Epstein had shown no broad interest in funding federal political campaigns until after he obtained his bizarre, all-encompassing, power-of-attorney for retailing magnate Leslie Wexner in 1991. According to federal lobbying reports, Wexner’s retailing chain, Limited Inc., spent more than $1 million lobbying for passage of HR 4444, Permanent Trade Relations with China, and HR 434, the Trade and Development Act of 2000, encompassing trade with Africa and the Caribbean Basin. President Bill Clinton signed both pieces of legislation into law in 2000. According to flight logs, Bill Clinton took multiple flights on Epstein’s private jet. News reports also indicate that Epstein visited the White House 17 times while Clinton was President.

Epstein was not registered as a federal lobbyist. But given his dismissive attitude toward laws for the little people, it would not be surprising if he used his White House visits to push for the passage of the two bills that Wexner wanted passed. Wexner was the source of the bulk of Epstein’s wealth.

Federal election records show that Epstein’s generosity to federal political campaigns abruptly ended in 2002, after he apparently got what he wanted out of Washington.

Another of Epstein’s crimes was violating money laundering laws with the willful blindness of JPMorgan Chase: Under U.S. banking laws, banks are required to file a Suspicious Activity Report (SAR) with the federal Financial Crimes Enforcement Network (FinCEN) under the following circumstances:

“insider abuse involving any amount; transactions aggregating $5,000 or more where a suspect can be identified; transactions aggregating $25,000 or more regardless of potential suspects; and transactions aggregating $5,000 or more that involve potential money laundering or violations of the BSA [Bank Secrecy Act].”

But according to a court filing in the civil lawsuit brought by the U.S. Virgin Islands against JPMorgan Chase for “actively participating” in Epstein’s sex trafficking venture, the following sums were provided to Epstein in cold hard cash by JPMorgan Chase – despite the bank’s knowledge that Epstein paid his victims and recruiters in cash:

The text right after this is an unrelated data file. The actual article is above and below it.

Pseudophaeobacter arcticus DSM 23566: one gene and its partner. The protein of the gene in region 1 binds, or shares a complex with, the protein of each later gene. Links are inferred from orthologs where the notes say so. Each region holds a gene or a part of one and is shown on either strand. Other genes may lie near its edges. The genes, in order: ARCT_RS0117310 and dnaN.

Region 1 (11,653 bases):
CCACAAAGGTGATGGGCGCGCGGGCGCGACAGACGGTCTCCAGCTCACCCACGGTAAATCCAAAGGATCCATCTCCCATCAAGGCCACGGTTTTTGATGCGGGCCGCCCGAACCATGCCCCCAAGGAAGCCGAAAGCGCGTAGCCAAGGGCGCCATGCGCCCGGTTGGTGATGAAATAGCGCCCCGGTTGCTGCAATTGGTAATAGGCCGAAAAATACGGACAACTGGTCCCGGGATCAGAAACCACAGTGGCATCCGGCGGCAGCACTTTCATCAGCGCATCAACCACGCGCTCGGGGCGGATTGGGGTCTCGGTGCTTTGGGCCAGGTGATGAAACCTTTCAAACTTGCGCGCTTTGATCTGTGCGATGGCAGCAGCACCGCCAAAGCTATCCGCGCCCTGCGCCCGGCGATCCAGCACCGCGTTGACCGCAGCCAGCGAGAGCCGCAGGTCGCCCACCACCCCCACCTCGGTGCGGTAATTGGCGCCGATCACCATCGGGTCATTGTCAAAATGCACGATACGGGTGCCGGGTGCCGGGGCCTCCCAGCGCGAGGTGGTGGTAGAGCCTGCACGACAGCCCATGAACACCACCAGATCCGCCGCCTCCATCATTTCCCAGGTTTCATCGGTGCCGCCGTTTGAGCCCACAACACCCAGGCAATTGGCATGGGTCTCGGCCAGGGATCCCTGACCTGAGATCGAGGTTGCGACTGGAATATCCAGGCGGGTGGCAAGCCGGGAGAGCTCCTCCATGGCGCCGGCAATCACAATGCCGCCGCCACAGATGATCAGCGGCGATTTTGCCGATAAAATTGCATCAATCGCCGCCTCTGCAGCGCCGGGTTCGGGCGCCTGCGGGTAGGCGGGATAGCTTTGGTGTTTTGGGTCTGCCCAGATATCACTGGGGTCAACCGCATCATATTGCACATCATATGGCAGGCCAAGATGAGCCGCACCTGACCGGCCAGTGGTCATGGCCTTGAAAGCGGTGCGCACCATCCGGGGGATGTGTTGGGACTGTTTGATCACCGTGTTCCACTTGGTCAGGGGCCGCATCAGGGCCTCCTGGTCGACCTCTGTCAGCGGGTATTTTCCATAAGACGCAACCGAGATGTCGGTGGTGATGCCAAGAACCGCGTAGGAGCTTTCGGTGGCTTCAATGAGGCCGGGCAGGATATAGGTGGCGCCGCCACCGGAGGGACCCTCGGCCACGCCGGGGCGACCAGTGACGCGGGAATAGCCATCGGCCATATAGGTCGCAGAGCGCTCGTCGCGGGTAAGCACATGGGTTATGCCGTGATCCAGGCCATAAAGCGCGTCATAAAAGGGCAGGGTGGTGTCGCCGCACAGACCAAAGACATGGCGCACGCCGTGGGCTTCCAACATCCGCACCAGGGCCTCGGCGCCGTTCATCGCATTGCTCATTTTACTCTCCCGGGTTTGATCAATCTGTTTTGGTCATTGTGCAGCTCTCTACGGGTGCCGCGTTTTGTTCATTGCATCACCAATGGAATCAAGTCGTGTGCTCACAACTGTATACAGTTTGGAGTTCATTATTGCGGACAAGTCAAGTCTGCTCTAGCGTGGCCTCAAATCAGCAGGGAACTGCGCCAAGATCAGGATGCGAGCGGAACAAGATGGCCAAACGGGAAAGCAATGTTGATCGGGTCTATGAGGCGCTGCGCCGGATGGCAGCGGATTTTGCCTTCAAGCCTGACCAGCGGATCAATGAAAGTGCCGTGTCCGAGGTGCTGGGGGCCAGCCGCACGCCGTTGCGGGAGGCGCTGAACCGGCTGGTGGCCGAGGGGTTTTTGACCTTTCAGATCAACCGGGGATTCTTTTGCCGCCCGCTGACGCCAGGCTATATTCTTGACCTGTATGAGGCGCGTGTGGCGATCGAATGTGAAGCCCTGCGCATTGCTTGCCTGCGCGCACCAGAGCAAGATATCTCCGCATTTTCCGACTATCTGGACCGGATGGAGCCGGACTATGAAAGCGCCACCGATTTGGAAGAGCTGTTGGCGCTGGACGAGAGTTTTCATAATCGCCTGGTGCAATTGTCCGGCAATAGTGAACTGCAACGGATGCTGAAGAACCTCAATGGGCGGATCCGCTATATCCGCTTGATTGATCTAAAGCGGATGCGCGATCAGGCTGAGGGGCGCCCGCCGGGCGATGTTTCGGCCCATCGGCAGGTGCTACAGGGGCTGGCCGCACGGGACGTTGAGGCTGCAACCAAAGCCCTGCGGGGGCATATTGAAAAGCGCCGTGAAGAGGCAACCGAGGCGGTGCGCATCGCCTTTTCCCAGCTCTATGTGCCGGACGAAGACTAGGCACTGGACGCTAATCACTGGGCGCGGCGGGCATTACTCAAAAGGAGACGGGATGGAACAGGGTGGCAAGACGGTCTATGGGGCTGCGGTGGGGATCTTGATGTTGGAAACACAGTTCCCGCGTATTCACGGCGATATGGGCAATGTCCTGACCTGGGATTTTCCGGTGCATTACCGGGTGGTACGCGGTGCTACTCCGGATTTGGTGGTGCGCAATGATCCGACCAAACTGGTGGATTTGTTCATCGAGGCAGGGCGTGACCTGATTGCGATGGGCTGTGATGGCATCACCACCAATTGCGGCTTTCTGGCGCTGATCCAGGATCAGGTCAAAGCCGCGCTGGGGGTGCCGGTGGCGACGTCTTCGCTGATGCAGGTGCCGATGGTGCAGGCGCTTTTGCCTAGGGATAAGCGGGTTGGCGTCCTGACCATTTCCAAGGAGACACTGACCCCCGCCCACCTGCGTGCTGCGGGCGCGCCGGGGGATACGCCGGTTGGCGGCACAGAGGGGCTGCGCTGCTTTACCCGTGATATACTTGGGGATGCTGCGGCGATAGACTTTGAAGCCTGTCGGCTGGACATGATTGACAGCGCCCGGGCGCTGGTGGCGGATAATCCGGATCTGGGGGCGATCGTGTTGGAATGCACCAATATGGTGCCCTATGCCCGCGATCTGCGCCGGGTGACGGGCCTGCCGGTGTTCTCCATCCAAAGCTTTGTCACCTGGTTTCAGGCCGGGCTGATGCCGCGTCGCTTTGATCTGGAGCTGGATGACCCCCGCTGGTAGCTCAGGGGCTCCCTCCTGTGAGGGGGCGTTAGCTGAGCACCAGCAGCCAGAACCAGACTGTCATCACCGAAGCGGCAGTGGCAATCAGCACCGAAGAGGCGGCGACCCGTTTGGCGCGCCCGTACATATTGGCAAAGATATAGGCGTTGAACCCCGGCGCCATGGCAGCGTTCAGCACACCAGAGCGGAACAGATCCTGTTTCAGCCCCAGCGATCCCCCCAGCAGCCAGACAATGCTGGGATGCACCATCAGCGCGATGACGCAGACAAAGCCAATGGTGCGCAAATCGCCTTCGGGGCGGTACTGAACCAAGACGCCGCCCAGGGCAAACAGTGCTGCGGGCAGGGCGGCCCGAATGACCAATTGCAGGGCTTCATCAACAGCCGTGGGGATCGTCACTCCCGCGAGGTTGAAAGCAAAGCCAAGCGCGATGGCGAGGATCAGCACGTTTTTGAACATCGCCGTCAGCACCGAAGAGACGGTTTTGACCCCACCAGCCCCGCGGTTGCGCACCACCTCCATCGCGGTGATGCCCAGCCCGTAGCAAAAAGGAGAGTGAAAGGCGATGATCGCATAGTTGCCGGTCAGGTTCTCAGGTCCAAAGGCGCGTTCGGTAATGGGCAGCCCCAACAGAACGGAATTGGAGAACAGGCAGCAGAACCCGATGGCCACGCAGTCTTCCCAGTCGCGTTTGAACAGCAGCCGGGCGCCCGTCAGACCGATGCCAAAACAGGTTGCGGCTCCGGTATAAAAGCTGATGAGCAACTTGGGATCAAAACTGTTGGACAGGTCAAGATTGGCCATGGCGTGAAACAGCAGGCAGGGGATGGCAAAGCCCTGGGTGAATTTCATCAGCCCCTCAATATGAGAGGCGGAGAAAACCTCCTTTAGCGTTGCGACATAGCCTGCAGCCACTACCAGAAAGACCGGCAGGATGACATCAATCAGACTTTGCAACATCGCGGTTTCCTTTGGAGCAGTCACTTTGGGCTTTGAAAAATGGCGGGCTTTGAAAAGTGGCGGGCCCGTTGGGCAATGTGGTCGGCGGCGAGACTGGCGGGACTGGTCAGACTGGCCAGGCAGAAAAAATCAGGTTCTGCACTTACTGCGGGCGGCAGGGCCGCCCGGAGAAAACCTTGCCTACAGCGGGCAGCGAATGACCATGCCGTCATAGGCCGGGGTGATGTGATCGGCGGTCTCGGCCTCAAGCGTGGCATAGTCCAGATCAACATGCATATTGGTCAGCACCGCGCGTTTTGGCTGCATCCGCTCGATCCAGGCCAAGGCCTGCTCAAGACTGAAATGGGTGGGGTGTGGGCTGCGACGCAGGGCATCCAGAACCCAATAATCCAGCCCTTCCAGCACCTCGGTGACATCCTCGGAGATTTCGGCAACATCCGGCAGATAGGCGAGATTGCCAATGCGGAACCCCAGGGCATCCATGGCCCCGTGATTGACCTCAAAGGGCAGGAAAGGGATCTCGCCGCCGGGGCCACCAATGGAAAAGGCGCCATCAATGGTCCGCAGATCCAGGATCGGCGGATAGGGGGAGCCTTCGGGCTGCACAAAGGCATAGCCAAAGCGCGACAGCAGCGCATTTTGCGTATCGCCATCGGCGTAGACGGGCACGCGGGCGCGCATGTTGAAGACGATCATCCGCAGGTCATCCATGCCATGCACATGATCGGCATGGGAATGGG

“Epstein was able to withdraw large amounts of cash from his JPMC accounts for years [Redacted]. In the year 2003, Epstein was able to withdraw highly suspicious amounts of cash totaling $175,311. In 2004, he withdrew $840,000. In 2005, he withdrew $904,337. In 2006, he withdrew $938,625. In 2007, he withdrew $526,000. In 2008, he withdrew $469,000. In 2009, he withdrew $165,011. In 2010, he withdrew $253,397. In 2011, he withdrew $260,000. In 2012, he withdrew $290,000. In 2013, he withdrew $197,152.”

In oral arguments in the U.S. Virgin Islands federal court case in Manhattan on August 31, an attorney for JPMorgan Chase attempted to diffuse the reality of the wads of cash it lavished on a Level 3 Registered Sex Offender by stating that the bank had notified the Treasury Department six times dating back to 2002 about Epstein’s cash withdrawals. But since the bank has not challenged the U.S. Virgin Islands’ statement that the bank never filed Suspicious Activity Reports until after Epstein died while awaiting trial in his jail cell in 2019, that likely means that JPMorgan Chase only filed Currency Transaction Reports (CTRs) — which raise far less red flags than a Suspicious Activity Report.

We could go on and on, but, tragically, you get the picture of a law enforcement, financial and political system that lets a brazen child molester and serial crook live in luxury over decades of hideous crimes.